Digital picture-making offers an exactly analogous workflow to traditional painting and drawing. The separate roles of lens, megapixel sensor, transducer, data stream, memory, processing, and mark-making device match exactly.

    Making pictures out of light sensitive substances, photography in its true sense, is radically different! The photographic sensor is changed by the penetration of light and becomes, in situ, the picture itself. In particular there are no pixels in photography, no transducers, no data streams, no memories, no data processing, and no mark-makers. A photograph bears a physical and indexical relationship to its subject in the same way a footprint in a beach bears a physical and indexical relationship to the foot that made it.

    Photography, and indeed fine-art photography, is forever secure if its unique qualities are never muddled with those of drawing, painting, or digital.
    Photography, the word itself, invented and defined by its author Sir John.F.W.Herschel, 14 March 1839 at the Royal Society, Somerset House, London. Quote "...Photography or the application of the Chemical rays of light to the purpose of pictorial representation,..". unquote.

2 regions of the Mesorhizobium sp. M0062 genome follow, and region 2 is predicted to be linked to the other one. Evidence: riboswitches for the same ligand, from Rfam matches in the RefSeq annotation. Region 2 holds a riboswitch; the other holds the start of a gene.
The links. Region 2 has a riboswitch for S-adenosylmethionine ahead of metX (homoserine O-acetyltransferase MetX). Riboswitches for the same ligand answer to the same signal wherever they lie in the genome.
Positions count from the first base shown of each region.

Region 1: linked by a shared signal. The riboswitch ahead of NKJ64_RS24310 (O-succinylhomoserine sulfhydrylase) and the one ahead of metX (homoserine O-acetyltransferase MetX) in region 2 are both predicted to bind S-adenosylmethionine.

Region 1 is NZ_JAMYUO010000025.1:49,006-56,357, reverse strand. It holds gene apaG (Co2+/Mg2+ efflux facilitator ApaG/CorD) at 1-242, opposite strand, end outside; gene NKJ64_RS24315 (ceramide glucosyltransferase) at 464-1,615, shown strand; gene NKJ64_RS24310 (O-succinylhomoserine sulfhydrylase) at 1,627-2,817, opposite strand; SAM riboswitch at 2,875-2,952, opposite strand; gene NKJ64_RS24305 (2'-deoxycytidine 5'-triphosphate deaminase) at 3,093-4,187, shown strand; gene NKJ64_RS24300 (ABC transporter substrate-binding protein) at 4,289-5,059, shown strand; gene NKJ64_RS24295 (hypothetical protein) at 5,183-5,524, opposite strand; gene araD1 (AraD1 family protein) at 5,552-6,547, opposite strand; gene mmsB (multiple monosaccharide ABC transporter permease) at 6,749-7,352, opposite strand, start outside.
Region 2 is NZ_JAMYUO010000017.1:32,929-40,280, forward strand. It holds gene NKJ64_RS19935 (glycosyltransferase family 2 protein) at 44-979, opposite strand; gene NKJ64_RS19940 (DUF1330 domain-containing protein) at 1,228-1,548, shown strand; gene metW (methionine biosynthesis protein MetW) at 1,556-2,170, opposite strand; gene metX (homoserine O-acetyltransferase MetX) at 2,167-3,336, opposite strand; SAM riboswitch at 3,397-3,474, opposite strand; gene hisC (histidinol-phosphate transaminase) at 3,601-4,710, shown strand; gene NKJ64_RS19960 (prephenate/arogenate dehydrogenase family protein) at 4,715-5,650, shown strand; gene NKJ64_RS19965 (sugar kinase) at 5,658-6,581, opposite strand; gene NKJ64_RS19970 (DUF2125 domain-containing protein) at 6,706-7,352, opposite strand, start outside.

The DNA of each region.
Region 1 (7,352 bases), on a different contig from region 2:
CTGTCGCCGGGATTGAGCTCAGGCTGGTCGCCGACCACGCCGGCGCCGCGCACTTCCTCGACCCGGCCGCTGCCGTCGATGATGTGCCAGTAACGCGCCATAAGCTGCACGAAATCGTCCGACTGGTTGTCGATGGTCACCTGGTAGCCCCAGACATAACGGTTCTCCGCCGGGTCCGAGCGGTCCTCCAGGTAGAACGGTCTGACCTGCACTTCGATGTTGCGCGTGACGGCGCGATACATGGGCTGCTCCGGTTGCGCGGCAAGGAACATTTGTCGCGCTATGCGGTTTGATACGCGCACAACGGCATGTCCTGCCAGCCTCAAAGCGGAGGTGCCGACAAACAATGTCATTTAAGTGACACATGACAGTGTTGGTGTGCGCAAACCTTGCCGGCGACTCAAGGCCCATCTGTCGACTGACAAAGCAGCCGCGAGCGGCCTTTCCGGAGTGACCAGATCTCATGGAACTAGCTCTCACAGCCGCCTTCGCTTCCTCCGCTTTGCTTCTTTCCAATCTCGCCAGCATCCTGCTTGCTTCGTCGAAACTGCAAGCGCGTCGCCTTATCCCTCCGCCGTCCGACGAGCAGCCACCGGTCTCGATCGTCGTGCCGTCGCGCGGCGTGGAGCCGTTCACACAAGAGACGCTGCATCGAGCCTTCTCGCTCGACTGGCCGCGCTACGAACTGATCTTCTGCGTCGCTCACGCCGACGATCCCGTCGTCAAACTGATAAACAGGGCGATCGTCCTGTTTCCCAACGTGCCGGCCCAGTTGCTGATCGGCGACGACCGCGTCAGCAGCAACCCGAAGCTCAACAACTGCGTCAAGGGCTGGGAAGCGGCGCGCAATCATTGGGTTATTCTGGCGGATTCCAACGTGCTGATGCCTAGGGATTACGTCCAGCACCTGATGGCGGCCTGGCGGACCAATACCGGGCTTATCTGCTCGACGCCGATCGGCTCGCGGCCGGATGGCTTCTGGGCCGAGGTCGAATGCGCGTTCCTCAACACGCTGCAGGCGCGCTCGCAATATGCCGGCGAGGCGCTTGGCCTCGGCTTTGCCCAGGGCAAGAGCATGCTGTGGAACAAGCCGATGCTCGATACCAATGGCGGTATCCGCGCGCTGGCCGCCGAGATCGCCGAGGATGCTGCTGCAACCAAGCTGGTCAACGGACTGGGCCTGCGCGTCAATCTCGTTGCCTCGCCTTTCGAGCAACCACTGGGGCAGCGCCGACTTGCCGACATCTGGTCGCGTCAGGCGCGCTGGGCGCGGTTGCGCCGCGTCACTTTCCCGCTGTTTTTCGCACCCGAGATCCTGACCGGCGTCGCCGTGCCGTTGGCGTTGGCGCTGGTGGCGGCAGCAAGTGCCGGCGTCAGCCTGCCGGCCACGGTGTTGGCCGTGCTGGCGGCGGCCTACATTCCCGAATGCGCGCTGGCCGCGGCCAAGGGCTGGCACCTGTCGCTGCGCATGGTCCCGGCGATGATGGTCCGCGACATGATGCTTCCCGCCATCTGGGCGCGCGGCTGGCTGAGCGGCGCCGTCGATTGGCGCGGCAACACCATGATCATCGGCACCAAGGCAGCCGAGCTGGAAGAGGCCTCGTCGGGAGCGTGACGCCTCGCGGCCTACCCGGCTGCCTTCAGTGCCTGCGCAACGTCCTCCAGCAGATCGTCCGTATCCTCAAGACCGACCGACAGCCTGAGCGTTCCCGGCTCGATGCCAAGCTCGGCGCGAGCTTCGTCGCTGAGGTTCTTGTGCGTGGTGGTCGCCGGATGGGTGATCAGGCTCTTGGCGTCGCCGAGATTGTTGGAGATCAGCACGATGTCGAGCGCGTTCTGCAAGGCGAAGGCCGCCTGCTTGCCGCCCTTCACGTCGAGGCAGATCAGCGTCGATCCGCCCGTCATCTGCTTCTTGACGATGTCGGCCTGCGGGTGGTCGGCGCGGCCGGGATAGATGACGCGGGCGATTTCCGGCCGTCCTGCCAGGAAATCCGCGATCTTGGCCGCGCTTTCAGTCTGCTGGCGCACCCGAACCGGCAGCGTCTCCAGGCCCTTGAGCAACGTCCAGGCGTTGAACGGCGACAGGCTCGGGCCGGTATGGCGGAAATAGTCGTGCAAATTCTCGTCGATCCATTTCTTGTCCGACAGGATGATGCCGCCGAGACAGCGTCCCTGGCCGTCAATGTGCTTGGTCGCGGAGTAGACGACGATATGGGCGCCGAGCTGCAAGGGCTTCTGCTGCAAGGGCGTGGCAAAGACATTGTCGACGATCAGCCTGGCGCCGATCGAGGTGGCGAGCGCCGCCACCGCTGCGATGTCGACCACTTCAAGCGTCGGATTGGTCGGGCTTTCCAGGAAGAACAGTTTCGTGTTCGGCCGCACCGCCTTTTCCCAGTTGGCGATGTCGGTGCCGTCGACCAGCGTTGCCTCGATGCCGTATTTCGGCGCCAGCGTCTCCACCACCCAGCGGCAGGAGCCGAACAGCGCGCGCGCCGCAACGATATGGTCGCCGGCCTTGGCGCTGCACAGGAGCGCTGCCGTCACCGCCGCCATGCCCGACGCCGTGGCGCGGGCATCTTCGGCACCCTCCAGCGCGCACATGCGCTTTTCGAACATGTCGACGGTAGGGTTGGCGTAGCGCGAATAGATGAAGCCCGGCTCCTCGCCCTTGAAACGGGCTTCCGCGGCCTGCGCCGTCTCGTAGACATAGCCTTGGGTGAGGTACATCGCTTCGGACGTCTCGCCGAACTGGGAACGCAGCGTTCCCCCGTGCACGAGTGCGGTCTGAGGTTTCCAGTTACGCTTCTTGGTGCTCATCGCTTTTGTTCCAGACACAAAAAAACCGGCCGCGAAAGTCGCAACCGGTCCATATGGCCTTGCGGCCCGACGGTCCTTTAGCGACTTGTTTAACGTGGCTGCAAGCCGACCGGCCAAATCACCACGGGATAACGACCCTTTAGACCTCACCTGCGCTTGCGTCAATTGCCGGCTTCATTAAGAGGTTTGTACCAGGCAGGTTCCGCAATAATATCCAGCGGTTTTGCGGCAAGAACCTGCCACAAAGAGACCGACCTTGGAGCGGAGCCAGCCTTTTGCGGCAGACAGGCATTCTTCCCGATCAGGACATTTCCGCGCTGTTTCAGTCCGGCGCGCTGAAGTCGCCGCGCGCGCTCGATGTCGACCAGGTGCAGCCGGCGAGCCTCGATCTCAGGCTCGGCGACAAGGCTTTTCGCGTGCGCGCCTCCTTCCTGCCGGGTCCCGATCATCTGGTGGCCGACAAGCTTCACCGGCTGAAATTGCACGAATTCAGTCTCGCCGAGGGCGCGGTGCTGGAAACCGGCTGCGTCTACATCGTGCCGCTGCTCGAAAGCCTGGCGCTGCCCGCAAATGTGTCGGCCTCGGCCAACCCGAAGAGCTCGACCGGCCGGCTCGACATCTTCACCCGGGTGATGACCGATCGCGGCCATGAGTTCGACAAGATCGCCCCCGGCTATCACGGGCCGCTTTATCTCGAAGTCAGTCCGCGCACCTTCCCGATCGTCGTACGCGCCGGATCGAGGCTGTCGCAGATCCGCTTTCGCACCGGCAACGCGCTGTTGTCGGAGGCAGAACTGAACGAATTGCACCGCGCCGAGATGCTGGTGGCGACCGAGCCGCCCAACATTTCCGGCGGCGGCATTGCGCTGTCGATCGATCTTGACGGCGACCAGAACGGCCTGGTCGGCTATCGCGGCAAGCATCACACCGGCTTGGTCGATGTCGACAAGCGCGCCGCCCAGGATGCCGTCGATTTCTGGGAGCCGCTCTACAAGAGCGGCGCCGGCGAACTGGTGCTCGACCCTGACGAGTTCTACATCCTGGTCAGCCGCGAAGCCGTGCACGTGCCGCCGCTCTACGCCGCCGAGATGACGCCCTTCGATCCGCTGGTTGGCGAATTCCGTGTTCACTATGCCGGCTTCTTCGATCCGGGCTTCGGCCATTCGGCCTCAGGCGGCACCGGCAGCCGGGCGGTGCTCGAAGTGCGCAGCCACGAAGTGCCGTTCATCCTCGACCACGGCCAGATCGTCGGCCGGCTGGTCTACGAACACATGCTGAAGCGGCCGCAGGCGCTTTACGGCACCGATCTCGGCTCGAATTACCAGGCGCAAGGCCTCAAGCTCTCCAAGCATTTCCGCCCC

3. #73
    Rafal Lukawiecki's Avatar
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    First of all, many thanks to all for sharing, so openly, your different perspectives on what is art, art of photography, fine art, and photographic art. I am learning a lot about how fluid those ideas are, and I have a feeling that the concept might be a temporal one. I would like to ask you to humour me, please, and to follow a thought experiment, and to share your observations, if you would be so kind.